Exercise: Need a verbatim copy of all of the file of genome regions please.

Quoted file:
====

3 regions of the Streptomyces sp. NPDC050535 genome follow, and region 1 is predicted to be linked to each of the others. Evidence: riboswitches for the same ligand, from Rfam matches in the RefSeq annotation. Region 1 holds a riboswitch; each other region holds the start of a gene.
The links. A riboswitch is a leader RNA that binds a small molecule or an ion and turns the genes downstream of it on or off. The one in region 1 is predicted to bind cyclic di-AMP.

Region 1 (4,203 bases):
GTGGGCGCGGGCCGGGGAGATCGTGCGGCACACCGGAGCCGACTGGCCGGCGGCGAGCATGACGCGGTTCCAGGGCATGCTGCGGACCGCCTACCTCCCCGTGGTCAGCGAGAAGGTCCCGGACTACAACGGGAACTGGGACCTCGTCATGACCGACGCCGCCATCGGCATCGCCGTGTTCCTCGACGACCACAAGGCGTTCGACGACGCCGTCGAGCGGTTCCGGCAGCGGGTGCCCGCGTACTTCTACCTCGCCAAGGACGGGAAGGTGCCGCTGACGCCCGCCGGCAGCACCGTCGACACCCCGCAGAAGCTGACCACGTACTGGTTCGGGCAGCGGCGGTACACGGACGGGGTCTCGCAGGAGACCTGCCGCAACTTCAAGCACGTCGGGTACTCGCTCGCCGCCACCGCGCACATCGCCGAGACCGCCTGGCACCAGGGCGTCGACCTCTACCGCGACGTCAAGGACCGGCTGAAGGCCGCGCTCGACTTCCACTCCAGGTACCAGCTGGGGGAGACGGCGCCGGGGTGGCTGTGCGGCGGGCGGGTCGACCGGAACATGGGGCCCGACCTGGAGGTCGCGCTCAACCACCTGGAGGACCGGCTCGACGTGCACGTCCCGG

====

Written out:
3 regions of the Streptomyces sp. NPDC050535 genome follow, and region 1 is predicted to be linked to each of the others. Evidence: riboswitches for the same ligand, from Rfam matches in the RefSeq annotation. Region 1 holds a riboswitch; each other region holds the start of a gene.
The links. A riboswitch is a leader RNA that binds a small molecule or an ion and turns the genes downstream of it on or off. The one in region 1 is predicted to bind cyclic di-AMP.

Region 1 (4,203 bases):
GTGGGCGCGGGCCGGGGAGATCGTGCGGCACACCGGAGCCGACTGGCCGGCGGCGAGCATGACGCGGTTCCAGGGCATGCTGCGGACCGCCTACCTCCCCGTGGTCAGCGAGAAGGTCCCGGACTACAACGGGAACTGGGACCTCGTCATGACCGACGCCGCCATCGGCATCGCCGTGTTCCTCGACGACCACAAGGCGTTCGACGACGCCGTCGAGCGGTTCCGGCAGCGGGTGCCCGCGTACTTCTACCTCGCCAAGGACGGGAAGGTGCCGCTGACGCCCGCCGGCAGCACCGTCGACACCCCGCAGAAGCTGACCACGTACTGGTTCGGGCAGCGGCGGTACACGGACGGGGTCTCGCAGGAGACCTGCCGCAACTTCAAGCACGTCGGGTACTCGCTCGCCGCCACCGCGCACATCGCCGAGACCGCCTGGCACCAGGGCGTCGACCTCTACCGCGACGTCAAGGACCGGCTGAAGGCCGCGCTCGACTTCCACTCCAGGTACCAGCTGGGGGAGACGGCGCCGGGGTGGCTGTGCGGCGGGCGGGTCGACCGGAACATGGGGCCCGACCTGGAGGTCGCGCTCAACCACCTGGAGGACCGGCTCGACGTGCACGTCCCGG